August 26th, 2015 9:32pm
Alcohol in itself is something you should do moderately in the first place, my dear questioner. Alcohol affects R.E.M. Phase of your sleep that helps you get the most out of your rest. It can lead to sleep apnea and can disrupt your breathing during sleeping. The higher the dosage, the bigger the reduction of sleep. Drink plenty of water during and after drinking sessions so that you at least dont wake up with a headache. Any sleeping pill or any pill to help you sleep is a big no, dont mix meds and alcohol. Hope i helped.
September 11th, 2015 12:08am
The drink is giving you energy, making your brain more alert and therefore keeping you up. You are full of energy and your brain doesn't want to switch off :)
August 20th, 2015 7:37pm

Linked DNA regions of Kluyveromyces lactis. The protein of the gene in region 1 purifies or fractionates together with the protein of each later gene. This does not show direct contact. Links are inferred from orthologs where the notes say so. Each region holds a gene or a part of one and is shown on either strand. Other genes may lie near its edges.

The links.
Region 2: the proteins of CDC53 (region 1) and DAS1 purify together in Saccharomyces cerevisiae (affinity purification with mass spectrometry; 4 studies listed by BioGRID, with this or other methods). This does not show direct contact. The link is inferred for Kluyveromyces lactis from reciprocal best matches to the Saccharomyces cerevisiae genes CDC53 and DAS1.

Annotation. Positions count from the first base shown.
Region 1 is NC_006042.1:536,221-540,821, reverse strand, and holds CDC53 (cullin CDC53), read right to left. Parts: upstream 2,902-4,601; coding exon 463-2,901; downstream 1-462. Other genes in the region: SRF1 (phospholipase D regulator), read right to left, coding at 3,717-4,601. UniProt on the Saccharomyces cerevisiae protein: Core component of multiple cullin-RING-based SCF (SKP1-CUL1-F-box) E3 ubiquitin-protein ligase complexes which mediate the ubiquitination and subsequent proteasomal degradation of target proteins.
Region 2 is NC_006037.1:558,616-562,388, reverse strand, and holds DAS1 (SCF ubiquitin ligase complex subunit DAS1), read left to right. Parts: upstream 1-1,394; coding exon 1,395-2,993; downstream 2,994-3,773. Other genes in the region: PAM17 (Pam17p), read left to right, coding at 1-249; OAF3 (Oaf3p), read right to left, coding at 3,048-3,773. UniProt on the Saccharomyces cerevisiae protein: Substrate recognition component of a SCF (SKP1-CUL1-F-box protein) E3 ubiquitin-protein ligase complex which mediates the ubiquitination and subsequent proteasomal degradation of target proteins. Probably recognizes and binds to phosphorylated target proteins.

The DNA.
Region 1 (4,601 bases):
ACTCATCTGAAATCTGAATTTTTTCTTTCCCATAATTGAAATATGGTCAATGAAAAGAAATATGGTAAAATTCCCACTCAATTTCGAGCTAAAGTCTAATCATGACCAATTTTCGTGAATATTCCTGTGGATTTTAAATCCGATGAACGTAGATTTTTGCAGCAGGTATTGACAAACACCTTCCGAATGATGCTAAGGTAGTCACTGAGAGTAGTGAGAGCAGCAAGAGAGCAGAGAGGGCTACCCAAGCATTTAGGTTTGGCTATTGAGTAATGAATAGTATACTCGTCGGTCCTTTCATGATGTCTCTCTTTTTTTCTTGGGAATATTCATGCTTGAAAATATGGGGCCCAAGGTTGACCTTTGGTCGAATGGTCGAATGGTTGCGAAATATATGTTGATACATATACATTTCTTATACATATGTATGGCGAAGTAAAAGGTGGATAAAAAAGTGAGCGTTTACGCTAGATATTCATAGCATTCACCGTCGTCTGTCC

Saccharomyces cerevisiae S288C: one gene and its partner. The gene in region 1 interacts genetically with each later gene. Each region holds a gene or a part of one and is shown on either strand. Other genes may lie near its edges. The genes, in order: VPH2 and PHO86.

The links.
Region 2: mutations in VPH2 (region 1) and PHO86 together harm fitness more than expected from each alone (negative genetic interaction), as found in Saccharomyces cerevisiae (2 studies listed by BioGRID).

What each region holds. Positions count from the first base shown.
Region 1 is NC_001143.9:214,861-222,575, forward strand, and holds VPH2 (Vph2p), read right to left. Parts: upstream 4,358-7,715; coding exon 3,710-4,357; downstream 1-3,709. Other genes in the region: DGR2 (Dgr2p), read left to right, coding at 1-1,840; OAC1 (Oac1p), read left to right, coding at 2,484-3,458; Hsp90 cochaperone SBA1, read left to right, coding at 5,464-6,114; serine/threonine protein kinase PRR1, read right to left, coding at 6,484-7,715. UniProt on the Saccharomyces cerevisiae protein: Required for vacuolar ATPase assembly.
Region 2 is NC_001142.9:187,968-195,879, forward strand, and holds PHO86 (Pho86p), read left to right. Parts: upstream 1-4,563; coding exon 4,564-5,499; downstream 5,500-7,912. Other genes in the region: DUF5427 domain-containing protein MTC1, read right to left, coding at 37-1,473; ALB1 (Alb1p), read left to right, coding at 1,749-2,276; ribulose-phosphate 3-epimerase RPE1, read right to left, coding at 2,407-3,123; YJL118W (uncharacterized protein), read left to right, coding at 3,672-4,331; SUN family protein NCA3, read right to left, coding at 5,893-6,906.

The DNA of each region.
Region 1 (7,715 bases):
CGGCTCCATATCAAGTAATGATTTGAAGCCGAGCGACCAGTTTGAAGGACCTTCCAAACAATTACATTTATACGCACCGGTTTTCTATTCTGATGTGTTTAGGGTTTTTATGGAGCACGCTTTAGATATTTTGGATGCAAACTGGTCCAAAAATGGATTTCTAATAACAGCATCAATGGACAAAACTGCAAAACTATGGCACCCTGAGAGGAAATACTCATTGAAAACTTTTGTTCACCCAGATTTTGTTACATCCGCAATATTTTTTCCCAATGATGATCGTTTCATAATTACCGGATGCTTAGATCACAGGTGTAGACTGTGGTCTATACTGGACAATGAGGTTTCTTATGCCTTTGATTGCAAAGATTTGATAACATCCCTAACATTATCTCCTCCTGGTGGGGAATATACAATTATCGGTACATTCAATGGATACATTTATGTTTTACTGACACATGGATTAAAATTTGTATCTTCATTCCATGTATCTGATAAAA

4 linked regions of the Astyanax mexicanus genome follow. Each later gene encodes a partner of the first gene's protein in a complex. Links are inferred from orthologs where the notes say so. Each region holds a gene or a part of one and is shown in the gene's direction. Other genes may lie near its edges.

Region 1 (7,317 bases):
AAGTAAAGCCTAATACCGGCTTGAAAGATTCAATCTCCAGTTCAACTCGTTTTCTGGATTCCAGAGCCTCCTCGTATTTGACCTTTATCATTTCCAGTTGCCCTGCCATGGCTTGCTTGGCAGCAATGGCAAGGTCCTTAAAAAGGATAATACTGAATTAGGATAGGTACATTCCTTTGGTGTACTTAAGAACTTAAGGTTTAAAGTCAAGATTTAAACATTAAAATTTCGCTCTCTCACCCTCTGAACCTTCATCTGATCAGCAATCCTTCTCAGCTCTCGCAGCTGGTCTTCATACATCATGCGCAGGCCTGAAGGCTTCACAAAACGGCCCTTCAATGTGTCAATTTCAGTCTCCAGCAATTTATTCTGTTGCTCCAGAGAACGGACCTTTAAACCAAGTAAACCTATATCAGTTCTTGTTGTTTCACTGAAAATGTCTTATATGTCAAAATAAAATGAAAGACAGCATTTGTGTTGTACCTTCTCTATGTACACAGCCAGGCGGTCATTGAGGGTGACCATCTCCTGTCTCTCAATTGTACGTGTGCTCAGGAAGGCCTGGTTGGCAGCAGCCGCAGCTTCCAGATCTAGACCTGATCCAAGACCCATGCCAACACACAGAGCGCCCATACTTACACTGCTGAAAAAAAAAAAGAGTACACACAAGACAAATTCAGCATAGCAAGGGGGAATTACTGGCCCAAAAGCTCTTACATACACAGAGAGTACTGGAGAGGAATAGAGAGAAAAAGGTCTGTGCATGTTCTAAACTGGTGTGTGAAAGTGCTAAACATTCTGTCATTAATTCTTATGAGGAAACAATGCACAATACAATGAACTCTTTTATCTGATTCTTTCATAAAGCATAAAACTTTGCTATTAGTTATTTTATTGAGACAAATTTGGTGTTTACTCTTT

you are intoxicated, so your body keeps you alert because when you sleep alcohol is much slower eliminated from your organism.
August 19th, 2015 7:13am
Alcohol causes you to initially get sleepy, but then causes you to wake soon after and may keep you up. Then it will cause you to feel un-rested after sleeping.
August 22nd, 2015 1:35pm
If I drink, I fall asleep easily but then am wide awake just a bit later. I have heard that drinking messes with your body clock. Since I always get a major headache after drinking, which may relate to this, I drink very rarely and when I do, I drink lots of water to dilute it and stay hydrated.
August 20th, 2015 2:08pm